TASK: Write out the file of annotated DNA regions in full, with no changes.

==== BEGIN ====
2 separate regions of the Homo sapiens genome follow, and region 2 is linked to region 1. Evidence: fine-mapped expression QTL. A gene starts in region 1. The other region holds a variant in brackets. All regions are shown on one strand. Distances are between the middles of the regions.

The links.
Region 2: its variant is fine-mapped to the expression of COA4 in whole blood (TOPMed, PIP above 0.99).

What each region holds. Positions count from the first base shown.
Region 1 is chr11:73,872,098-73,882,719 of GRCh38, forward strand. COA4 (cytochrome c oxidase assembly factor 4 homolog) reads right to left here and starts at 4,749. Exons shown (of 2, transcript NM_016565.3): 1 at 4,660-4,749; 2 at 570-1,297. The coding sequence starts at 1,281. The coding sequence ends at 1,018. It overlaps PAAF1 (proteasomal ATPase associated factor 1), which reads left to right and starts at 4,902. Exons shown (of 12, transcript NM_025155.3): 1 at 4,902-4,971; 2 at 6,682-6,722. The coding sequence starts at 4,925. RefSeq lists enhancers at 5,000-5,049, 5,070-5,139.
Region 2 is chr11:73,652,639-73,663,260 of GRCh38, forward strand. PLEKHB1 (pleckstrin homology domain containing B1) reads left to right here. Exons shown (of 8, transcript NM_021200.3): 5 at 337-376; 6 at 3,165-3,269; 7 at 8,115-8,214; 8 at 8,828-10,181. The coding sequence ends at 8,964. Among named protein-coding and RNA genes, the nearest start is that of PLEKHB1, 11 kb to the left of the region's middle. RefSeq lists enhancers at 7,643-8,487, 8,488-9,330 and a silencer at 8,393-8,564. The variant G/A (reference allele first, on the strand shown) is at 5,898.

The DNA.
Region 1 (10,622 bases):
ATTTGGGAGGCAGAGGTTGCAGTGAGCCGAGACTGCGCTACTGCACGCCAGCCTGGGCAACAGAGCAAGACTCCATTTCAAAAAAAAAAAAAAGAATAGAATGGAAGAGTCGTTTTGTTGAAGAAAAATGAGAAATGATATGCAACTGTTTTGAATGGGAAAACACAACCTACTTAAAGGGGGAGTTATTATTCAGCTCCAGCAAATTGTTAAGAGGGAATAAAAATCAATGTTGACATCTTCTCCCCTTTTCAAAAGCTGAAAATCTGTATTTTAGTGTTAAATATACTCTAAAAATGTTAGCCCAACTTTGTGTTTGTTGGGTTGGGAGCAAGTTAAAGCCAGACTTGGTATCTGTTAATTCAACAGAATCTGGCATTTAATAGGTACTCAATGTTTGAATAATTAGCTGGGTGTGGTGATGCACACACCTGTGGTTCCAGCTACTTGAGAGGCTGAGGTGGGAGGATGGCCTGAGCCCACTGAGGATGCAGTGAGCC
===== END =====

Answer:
2 separate regions of the Homo sapiens genome follow, and region 2 is linked to region 1. Evidence: fine-mapped expression QTL. A gene starts in region 1. The other region holds a variant in brackets. All regions are shown on one strand. Distances are between the middles of the regions.

The links.
Region 2: its variant is fine-mapped to the expression of COA4 in whole blood (TOPMed, PIP above 0.99).

What each region holds. Positions count from the first base shown.
Region 1 is chr11:73,872,098-73,882,719 of GRCh38, forward strand. COA4 (cytochrome c oxidase assembly factor 4 homolog) reads right to left here and starts at 4,749. Exons shown (of 2, transcript NM_016565.3): 1 at 4,660-4,749; 2 at 570-1,297. The coding sequence starts at 1,281. The coding sequence ends at 1,018. It overlaps PAAF1 (proteasomal ATPase associated factor 1), which reads left to right and starts at 4,902. Exons shown (of 12, transcript NM_025155.3): 1 at 4,902-4,971; 2 at 6,682-6,722. The coding sequence starts at 4,925. RefSeq lists enhancers at 5,000-5,049, 5,070-5,139.
Region 2 is chr11:73,652,639-73,663,260 of GRCh38, forward strand. PLEKHB1 (pleckstrin homology domain containing B1) reads left to right here. Exons shown (of 8, transcript NM_021200.3): 5 at 337-376; 6 at 3,165-3,269; 7 at 8,115-8,214; 8 at 8,828-10,181. The coding sequence ends at 8,964. Among named protein-coding and RNA genes, the nearest start is that of PLEKHB1, 11 kb to the left of the region's middle. RefSeq lists enhancers at 7,643-8,487, 8,488-9,330 and a silencer at 8,393-8,564. The variant G/A (reference allele first, on the strand shown) is at 5,898.

The DNA.
Region 1 (10,622 bases):
ATTTGGGAGGCAGAGGTTGCAGTGAGCCGAGACTGCGCTACTGCACGCCAGCCTGGGCAACAGAGCAAGACTCCATTTCAAAAAAAAAAAAAAGAATAGAATGGAAGAGTCGTTTTGTTGAAGAAAAATGAGAAATGATATGCAACTGTTTTGAATGGGAAAACACAACCTACTTAAAGGGGGAGTTATTATTCAGCTCCAGCAAATTGTTAAGAGGGAATAAAAATCAATGTTGACATCTTCTCCCCTTTTCAAAAGCTGAAAATCTGTATTTTAGTGTTAAATATACTCTAAAAATGTTAGCCCAACTTTGTGTTTGTTGGGTTGGGAGCAAGTTAAAGCCAGACTTGGTATCTGTTAATTCAACAGAATCTGGCATTTAATAGGTACTCAATGTTTGAATAATTAGCTGGGTGTGGTGATGCACACACCTGTGGTTCCAGCTACTTGAGAGGCTGAGGTGGGAGGATGGCCTGAGCCCACTGAGGATGCAGTGAGCC